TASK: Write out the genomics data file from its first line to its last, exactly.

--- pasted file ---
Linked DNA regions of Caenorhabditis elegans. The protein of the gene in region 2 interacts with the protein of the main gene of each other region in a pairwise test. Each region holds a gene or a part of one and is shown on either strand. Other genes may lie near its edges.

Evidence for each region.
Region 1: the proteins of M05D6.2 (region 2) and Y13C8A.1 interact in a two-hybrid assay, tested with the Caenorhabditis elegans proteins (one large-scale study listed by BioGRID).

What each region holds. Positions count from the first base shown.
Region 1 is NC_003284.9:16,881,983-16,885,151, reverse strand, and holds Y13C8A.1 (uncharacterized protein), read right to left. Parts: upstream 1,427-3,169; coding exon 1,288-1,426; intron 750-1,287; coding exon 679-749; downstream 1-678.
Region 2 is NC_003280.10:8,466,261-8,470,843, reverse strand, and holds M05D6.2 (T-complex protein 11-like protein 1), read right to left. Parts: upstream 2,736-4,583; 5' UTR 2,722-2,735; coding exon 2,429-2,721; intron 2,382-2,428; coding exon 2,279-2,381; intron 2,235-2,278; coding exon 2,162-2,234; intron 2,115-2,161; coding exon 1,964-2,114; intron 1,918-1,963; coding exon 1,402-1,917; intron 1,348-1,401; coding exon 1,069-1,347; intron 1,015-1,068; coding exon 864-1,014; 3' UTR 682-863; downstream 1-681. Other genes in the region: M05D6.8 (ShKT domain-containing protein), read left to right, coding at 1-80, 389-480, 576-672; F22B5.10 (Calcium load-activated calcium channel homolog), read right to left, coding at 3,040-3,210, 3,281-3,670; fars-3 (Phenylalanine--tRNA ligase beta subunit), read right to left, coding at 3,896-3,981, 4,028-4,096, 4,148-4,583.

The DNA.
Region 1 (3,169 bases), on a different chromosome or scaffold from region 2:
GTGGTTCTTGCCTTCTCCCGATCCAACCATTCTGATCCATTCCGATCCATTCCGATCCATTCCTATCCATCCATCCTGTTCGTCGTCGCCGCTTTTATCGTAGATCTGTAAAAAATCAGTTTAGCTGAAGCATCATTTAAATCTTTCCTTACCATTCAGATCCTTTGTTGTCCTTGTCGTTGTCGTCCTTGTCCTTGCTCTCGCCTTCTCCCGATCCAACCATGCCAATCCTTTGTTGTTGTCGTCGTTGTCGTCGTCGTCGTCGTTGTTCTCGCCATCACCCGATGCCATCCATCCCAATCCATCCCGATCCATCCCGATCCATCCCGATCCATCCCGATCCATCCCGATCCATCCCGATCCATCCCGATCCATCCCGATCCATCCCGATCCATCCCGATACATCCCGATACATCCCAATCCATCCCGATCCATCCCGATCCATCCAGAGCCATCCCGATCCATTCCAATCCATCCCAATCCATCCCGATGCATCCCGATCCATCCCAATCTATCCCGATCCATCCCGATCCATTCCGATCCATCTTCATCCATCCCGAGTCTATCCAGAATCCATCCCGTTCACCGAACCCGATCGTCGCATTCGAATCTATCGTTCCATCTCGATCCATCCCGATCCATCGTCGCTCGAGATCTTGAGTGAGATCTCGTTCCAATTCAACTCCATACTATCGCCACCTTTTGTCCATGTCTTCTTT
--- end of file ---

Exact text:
Linked DNA regions of Caenorhabditis elegans. The protein of the gene in region 2 interacts with the protein of the main gene of each other region in a pairwise test. Each region holds a gene or a part of one and is shown on either strand. Other genes may lie near its edges.

Evidence for each region.
Region 1: the proteins of M05D6.2 (region 2) and Y13C8A.1 interact in a two-hybrid assay, tested with the Caenorhabditis elegans proteins (one large-scale study listed by BioGRID).

What each region holds. Positions count from the first base shown.
Region 1 is NC_003284.9:16,881,983-16,885,151, reverse strand, and holds Y13C8A.1 (uncharacterized protein), read right to left. Parts: upstream 1,427-3,169; coding exon 1,288-1,426; intron 750-1,287; coding exon 679-749; downstream 1-678.
Region 2 is NC_003280.10:8,466,261-8,470,843, reverse strand, and holds M05D6.2 (T-complex protein 11-like protein 1), read right to left. Parts: upstream 2,736-4,583; 5' UTR 2,722-2,735; coding exon 2,429-2,721; intron 2,382-2,428; coding exon 2,279-2,381; intron 2,235-2,278; coding exon 2,162-2,234; intron 2,115-2,161; coding exon 1,964-2,114; intron 1,918-1,963; coding exon 1,402-1,917; intron 1,348-1,401; coding exon 1,069-1,347; intron 1,015-1,068; coding exon 864-1,014; 3' UTR 682-863; downstream 1-681. Other genes in the region: M05D6.8 (ShKT domain-containing protein), read left to right, coding at 1-80, 389-480, 576-672; F22B5.10 (Calcium load-activated calcium channel homolog), read right to left, coding at 3,040-3,210, 3,281-3,670; fars-3 (Phenylalanine--tRNA ligase beta subunit), read right to left, coding at 3,896-3,981, 4,028-4,096, 4,148-4,583.

The DNA.
Region 1 (3,169 bases), on a different chromosome or scaffold from region 2:
GTGGTTCTTGCCTTCTCCCGATCCAACCATTCTGATCCATTCCGATCCATTCCGATCCATTCCTATCCATCCATCCTGTTCGTCGTCGCCGCTTTTATCGTAGATCTGTAAAAAATCAGTTTAGCTGAAGCATCATTTAAATCTTTCCTTACCATTCAGATCCTTTGTTGTCCTTGTCGTTGTCGTCCTTGTCCTTGCTCTCGCCTTCTCCCGATCCAACCATGCCAATCCTTTGTTGTTGTCGTCGTTGTCGTCGTCGTCGTCGTTGTTCTCGCCATCACCCGATGCCATCCATCCCAATCCATCCCGATCCATCCCGATCCATCCCGATCCATCCCGATCCATCCCGATCCATCCCGATCCATCCCGATCCATCCCGATCCATCCCGATCCATCCCGATACATCCCGATACATCCCAATCCATCCCGATCCATCCCGATCCATCCAGAGCCATCCCGATCCATTCCAATCCATCCCAATCCATCCCGATGCATCCCGATCCATCCCAATCTATCCCGATCCATCCCGATCCATTCCGATCCATCTTCATCCATCCCGAGTCTATCCAGAATCCATCCCGTTCACCGAACCCGATCGTCGCATTCGAATCTATCGTTCCATCTCGATCCATCCCGATCCATCGTCGCTCGAGATCTTGAGTGAGATCTCGTTCCAATTCAACTCCATACTATCGCCACCTTTTGTCCATGTCTTCTTT